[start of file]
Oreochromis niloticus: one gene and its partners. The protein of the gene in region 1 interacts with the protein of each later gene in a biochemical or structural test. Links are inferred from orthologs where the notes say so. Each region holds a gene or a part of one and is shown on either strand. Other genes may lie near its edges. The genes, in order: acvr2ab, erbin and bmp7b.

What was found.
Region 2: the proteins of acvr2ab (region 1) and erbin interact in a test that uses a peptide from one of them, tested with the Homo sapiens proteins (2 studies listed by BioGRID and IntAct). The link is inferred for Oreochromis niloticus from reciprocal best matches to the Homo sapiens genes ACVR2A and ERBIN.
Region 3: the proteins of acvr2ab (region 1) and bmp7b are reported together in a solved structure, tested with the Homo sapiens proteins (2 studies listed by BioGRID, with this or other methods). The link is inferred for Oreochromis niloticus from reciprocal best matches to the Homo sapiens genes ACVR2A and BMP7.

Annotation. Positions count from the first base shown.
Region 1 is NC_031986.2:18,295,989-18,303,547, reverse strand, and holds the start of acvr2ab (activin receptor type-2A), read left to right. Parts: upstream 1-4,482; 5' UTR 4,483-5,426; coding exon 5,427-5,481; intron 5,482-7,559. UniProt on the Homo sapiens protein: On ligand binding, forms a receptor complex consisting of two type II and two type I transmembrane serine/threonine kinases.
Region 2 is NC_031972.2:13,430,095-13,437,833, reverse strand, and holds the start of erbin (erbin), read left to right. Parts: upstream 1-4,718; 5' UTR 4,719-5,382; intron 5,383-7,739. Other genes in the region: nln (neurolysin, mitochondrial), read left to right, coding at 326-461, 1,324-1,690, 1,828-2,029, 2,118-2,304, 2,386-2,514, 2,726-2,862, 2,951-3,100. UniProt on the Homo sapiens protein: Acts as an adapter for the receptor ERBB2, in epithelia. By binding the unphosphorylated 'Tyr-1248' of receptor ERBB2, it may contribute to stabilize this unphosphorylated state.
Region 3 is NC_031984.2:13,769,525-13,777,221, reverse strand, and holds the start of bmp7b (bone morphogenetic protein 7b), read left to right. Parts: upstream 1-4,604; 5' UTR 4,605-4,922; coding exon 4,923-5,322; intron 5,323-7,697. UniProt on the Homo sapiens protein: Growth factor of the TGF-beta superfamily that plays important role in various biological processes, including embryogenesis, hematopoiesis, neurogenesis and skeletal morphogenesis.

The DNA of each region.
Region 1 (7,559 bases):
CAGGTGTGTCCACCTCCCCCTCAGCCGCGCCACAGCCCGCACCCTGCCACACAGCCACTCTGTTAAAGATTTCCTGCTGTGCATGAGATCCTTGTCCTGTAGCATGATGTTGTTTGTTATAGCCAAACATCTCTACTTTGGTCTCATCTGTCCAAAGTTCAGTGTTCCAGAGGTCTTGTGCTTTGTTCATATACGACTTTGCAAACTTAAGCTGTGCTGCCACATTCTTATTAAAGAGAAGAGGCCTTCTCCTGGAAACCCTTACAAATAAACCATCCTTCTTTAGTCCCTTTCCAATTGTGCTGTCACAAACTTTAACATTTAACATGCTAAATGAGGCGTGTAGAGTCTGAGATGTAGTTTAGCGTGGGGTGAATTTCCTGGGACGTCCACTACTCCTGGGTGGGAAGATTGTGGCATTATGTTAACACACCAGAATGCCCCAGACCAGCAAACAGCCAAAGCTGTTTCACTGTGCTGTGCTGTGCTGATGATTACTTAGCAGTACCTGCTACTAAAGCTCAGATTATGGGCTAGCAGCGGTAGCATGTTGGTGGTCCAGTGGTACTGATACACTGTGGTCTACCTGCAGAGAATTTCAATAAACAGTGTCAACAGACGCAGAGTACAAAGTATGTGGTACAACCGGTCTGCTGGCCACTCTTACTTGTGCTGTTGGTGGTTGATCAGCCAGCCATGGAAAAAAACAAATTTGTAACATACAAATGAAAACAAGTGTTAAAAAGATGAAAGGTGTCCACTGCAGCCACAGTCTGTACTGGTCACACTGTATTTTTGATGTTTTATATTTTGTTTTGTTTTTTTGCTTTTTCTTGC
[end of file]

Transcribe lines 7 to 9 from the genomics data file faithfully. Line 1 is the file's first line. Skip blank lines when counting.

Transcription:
Region 2 is NC_031972.2:13,430,095-13,437,833, reverse strand, and holds the start of erbin (erbin), read left to right. Parts: upstream 1-4,718; 5' UTR 4,719-5,382; intron 5,383-7,739. Other genes in the region: nln (neurolysin, mitochondrial), read left to right, coding at 326-461, 1,324-1,690, 1,828-2,029, 2,118-2,304, 2,386-2,514, 2,726-2,862, 2,951-3,100. UniProt on the Homo sapiens protein: Acts as an adapter for the receptor ERBB2, in epithelia. By binding the unphosphorylated 'Tyr-1248' of receptor ERBB2, it may contribute to stabilize this unphosphorylated state.
Region 3 is NC_031984.2:13,769,525-13,777,221, reverse strand, and holds the start of bmp7b (bone morphogenetic protein 7b), read left to right. Parts: upstream 1-4,604; 5' UTR 4,605-4,922; coding exon 4,923-5,322; intron 5,323-7,697. UniProt on the Homo sapiens protein: Growth factor of the TGF-beta superfamily that plays important role in various biological processes, including embryogenesis, hematopoiesis, neurogenesis and skeletal morphogenesis.

The DNA of each region.